When towing, yes, just turn OD off and forget about it till you get there and unhook the trailer, assuming that's what the owners manual says. Some of the newer transmissions claim it's not a problem to tow in OD with them. I'd still worry on upgrades and turn it off. I'd rather pay for a little more gas just like I'd rather pay for brakes. -- Elbridge Gerry, of Massachusetts:
"What, sir, is the use of militia? It is to prevent the establishment of a standing army, the bane of liberty. . . Whenever Government means to invade the rights and liberties of the people, they always attempt to destroy the militia, in order to raise a standing army upon its ruins." -- Debate, U.S. House of Representatives, August 17, 1789
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If you're shifting out of OD to come down a big grade it's a good idea, otherwise you are better off just using the brakes. Bob
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I was taught "gears are for going, brakes are for slowing," but also to use the same gear doing down a gradient as I would going up it. However, I was taught not to change down just for the purpose of braking. Brake first, then change, not t'other way around.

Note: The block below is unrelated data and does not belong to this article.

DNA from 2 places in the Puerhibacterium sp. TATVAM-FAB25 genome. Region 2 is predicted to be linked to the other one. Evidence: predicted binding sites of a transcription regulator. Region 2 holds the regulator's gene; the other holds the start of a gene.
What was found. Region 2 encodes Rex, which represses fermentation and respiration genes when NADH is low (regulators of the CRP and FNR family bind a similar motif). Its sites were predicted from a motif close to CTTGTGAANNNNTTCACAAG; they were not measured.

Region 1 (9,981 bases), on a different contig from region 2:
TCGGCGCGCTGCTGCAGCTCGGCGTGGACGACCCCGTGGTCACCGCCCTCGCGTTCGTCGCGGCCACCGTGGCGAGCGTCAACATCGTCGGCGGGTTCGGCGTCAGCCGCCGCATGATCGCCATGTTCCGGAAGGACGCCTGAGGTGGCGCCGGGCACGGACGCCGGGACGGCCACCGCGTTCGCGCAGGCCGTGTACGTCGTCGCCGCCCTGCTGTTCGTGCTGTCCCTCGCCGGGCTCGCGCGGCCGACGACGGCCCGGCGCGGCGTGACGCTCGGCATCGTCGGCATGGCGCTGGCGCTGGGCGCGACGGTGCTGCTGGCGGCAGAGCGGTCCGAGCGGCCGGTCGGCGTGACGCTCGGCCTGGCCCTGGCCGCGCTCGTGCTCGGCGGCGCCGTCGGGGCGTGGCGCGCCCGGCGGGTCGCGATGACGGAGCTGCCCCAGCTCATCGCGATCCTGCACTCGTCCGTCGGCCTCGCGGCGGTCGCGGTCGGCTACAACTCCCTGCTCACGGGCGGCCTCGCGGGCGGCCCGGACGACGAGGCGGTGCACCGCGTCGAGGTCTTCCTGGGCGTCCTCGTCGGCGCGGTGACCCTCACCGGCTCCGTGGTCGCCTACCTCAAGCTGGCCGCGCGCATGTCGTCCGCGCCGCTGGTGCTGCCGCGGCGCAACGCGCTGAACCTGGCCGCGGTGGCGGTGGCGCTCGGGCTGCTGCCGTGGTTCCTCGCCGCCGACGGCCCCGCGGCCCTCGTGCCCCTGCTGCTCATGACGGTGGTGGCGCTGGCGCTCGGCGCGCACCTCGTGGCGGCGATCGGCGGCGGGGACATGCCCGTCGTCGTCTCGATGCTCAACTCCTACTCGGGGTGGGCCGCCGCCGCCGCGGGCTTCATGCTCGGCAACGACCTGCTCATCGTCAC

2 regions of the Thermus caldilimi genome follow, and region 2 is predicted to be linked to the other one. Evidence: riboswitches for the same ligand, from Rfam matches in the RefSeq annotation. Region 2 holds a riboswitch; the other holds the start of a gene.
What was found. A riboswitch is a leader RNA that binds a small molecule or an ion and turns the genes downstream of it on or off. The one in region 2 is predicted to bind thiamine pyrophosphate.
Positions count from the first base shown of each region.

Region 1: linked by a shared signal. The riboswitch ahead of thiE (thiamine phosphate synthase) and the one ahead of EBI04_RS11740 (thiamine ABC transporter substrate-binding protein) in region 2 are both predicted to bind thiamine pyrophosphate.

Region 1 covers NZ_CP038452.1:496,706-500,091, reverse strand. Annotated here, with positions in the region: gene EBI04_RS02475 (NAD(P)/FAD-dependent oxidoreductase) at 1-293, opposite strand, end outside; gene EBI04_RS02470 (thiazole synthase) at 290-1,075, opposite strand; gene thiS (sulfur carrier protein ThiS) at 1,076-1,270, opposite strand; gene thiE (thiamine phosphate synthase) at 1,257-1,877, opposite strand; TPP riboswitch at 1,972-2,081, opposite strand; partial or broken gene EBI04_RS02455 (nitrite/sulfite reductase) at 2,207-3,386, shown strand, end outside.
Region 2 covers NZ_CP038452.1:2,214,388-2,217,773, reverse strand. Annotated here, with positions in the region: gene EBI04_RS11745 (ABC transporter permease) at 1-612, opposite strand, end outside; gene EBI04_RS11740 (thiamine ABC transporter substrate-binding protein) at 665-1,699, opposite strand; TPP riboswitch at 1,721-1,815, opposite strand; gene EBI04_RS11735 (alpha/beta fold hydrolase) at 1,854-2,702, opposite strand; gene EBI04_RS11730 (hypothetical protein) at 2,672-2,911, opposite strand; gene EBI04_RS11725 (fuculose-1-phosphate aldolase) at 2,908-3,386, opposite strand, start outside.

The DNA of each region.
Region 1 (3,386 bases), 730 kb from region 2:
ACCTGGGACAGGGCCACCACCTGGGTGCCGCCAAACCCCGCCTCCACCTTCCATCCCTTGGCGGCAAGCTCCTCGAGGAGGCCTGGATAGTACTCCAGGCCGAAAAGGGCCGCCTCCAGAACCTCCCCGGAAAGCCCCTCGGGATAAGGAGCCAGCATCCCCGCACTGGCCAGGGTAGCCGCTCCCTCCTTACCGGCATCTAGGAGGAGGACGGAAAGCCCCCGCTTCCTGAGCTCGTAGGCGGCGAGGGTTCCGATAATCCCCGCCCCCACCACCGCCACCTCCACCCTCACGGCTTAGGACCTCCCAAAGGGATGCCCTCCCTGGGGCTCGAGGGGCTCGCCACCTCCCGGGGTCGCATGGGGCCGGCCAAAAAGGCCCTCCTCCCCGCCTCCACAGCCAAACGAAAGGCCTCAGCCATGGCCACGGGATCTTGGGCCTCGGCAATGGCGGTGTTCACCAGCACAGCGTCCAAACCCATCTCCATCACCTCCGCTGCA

I'd imagine that there are all sorts of reasons for this, such as the brakes work on all wheels (this is true of an all wheel drive vehicle using the engine as a brake), brakes are cheaper than transmission or clutches, and you have more control when using the brakes rather than the engine.
In our manual car, if I'd be using third gear for a certain gradient on the way up, I should be using third on the way down. Of course, sometimes I'm in a higher gear anyway and relying on the brakes...
Manually disabling the overdrive for downhill engine braking has the benefit of not heating up your brakes, but it reads as though you downshift (effectively) on the approach to a hazard, even on the flat, and so use the donk as a brake. It may be more prudent to lift off sooner and let the transmission figure out what it needs to?

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If you have a long grade, and use shift out of OD to keep your speed down, this is perfectly acceptable. Why use the cars brakes? Wear and tear on the trans from using engine braking to keep the vehicle speed down on a downgrade is nothing compared to wear and tear when you step on the gas to merge.
Changing your trans fluid annually is the best way to fight transmission wear and failure.
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"Scott" <homealone.com> wrote in message

Ya, that's right, on the assumption that you'd not be using OD on the way up of course (and to be fair, I'd expect not, unless you're hooning along, in which case slowing down probably isn't in mind).

I guess not. When you're accelerating, the engine is driving the transmission and when you're decelerating, the transmission is driving the engine. But I'm no expert in automatics, not having owned one yet.